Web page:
In the Lumia 800 and Lumia 900, they have superbly designed devices that break new ground as well with the polycarbonate body and a stunning “pillowy” screen. Problem is, the contest is no longer about products, but one about scale and momentum.
Sure, Microsoft and Nokia can spend US$24 million to lure developers to come up with the next big thing on the small screen. Nokia itself can boost its previously laggard image with huge Times Square concerts for its Lumia 900 launch.
But their best hope lies in the millions of users who are yet to use a smartphone for the first time. Developing markets such as India and Indonesia, where Nokia has been strong traditionally, are where its game has to be spot on.
Users there are not as entrenched in their preferences. They may have seen the iPhone – and want it – but if Nokia comes along with a Lumia that offers a great experience for a low price, they would be more willing to take a chance with Windows Phone than, say, a user of the iPhone.
In other words, Microsoft and Nokia should spend more time trying to win over new users rather than convert users of iPhone or Android OS devices. There’s another player, Blackberry, whom they can grab market share from, and they should.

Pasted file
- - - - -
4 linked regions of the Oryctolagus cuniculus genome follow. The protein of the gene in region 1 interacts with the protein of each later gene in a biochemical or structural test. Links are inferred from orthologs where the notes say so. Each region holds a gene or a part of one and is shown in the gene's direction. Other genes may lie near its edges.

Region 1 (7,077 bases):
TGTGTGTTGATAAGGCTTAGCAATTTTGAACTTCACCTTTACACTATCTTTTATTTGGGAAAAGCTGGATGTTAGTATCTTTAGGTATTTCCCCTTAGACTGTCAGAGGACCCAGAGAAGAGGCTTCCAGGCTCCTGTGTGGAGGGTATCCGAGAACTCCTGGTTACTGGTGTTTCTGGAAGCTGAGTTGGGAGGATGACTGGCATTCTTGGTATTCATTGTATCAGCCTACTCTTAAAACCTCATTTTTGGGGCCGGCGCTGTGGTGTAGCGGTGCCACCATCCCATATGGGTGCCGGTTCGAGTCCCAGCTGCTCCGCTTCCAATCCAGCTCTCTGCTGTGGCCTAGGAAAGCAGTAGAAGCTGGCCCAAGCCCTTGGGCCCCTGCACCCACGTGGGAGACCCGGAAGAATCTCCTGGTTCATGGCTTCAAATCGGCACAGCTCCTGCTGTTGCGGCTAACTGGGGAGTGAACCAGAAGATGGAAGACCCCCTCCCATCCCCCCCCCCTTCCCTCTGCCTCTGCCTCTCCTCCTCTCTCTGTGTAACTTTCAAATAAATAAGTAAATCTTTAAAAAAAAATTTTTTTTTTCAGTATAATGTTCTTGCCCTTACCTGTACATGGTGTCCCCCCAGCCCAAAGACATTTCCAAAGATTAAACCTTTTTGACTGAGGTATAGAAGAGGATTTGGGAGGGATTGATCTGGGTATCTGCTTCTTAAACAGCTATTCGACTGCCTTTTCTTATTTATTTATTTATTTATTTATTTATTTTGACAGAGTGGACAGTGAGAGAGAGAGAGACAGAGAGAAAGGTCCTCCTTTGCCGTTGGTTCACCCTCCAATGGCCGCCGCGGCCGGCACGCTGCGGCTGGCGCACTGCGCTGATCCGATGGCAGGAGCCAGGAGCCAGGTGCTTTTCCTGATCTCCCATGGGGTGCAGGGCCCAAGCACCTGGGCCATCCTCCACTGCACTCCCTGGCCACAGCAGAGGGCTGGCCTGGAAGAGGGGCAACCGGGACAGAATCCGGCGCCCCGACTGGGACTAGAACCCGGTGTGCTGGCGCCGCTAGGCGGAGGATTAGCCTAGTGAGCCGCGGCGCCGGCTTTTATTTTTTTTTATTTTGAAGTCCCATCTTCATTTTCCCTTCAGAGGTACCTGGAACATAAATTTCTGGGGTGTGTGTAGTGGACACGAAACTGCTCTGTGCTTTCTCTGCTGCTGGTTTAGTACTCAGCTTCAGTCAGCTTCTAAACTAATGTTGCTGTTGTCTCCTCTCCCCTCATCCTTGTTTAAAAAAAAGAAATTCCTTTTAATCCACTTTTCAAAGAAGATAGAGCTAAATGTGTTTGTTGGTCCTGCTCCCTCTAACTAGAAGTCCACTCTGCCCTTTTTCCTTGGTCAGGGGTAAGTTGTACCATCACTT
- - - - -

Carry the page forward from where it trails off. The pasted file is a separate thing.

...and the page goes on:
Indonesia, for one, has been a big Blackberry market, mainly because of affordable telco tariffs on Blackberry Messaging (BBM). If Nokia and Microsoft, along with local developers, could come up with a bundle of services that enhances that experience for the country’s messaging-crazy audience, they could sell many Windows Phones there.
The strength of the operating system, after all, is in its easy-to-pick-up tile-based user interface. In my case, I had considered HTC’s excellent One V, a smaller Android phone that boasted the Taiwanese phone maker’s snazzy new camera system, for my dad, but in the end, the Lumia 800 won both of us over.
It provided an easier interface, compared to the One V, admittedly a much cheaper phone. The Lumia 800’s large fonts and easy-to-tap tile system really help to get a new smartphone user acquainted to a new way of getting and sharing information. And once they get acquainted, they will prefer a familiar Windows Phone in future, as my dad did.
That may be the key for Microsoft and Nokia for 2012: keeping the small base that they have and trying to expand to fresh smartphone markets. For the last quarter of 2011, Nokia scraped by with just 12.4 per cent of the smartphone market, according to research firm IDC. And analysts are not sure how well the new Lumia 900 will do this year.
Estimates by some range from a low of 140,000 to a high of 680,000 units sold a quarter in the US, which is a shadow of the 7.6 million iPhones that AT&T turned on in the last quarter of 2011, thanks to the introduction of the iPhone 4S.
In the end, the fate of Windows Phone could come down to a matter of staying power.
If pumping dollars into the system only gets Microsoft and Nokia a small share in return, and if selling its high-end phones on the cheap doesn’t do it, then surely questions will be raised on whether the fight is worth it in the long run. The next eight months in 2012 could be make or break time.